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I am actually on my sixth hunting stock with this rifle and have settled on the Hogue with the full length piece of aluminum for rigidity. I've added two half-pound mechanical recoil reducers to the Hogue butt-end hollow space for an empty (no ammo) weight of 11.2 pounds. While I have typically used Limbsaver Air Tech recoil pads in the past, the Hogue's soft butt-pad serves well in reducing felt-recoil to an acceptable field use level. (I never feel the recoil or hear the shot when in the field.)
Again, typically I only take only one shot a year (to kill a deer) without the lead-sled so I don't have any flinch. I can't imagine anybody in the world shooting the 8MM Rem Mag more than I do over the course of a year (seriously).
However, I'll be installing a Witt clamp-on muzzle recoil reducer here within the next week and get back to the range and then supply the results on this site.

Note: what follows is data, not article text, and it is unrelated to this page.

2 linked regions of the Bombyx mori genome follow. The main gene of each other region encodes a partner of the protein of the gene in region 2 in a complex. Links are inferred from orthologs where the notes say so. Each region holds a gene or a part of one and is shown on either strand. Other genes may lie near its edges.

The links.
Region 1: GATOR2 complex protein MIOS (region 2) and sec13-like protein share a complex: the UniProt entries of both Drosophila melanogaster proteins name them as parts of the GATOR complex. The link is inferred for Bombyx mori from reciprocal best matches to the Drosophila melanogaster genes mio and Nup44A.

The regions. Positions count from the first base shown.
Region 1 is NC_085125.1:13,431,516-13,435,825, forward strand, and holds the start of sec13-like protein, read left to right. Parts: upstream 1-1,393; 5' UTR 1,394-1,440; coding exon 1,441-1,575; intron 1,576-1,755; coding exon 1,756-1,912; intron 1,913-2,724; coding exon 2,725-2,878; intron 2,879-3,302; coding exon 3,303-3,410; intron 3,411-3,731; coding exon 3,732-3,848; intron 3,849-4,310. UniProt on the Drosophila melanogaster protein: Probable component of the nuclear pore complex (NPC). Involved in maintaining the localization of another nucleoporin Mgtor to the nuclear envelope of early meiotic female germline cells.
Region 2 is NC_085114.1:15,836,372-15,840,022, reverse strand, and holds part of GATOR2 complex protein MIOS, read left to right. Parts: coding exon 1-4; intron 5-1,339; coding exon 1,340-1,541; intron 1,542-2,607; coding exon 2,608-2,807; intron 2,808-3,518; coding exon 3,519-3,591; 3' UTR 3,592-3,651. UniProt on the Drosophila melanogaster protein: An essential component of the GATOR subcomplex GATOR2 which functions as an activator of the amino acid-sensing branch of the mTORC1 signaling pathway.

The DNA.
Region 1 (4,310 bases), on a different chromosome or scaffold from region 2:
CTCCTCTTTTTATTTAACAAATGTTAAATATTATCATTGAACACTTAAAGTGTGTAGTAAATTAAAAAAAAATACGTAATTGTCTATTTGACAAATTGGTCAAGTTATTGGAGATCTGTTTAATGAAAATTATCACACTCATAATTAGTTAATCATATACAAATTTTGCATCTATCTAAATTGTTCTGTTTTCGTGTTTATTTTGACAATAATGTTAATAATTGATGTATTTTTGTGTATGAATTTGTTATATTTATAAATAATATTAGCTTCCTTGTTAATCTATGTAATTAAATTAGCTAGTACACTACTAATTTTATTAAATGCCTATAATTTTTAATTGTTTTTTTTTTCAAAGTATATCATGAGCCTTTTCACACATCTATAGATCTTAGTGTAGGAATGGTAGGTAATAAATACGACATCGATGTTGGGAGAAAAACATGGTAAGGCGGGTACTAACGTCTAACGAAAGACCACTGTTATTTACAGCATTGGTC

duckklr

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Jul 24, 2017
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Treeslug, I am simply warning others about the explosiveness (and effectiveness) of the projectile and you must be a good shot. I also believe that no one can ever have too much bullet (within reason) hence my owning a .375 H&H magnum that is the minimum for Africa with many Professional Hunters.
I had one-shot kills there on eight out of nine ungulates on my last trip using the old and now no longer made .375 cal, 300-grain, soft lead Hornady round nose that also exploded internally; most were bang-flops (gosh I like saying that). Assuming that we have an anti-covid vaccine and that the South Africans and Mozambiquies will allow me entry next Spring, I'll take my CZ .375 for a Cape Buffalo, Hippo, Leopard, Eland, and a bigger Kudu for starters. I'm still contemplating a .416 just for kicks (get it?).
 

browndcm

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Dec 30, 2012
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Treeslug, I am simply warning others about the explosiveness (and effectiveness) of the projectile and you must be a good shot. I also believe that no one can ever have too much bullet (within reason) hence my owning a .375 H&H magnum that is the minimum for Africa with many Professional Hunters.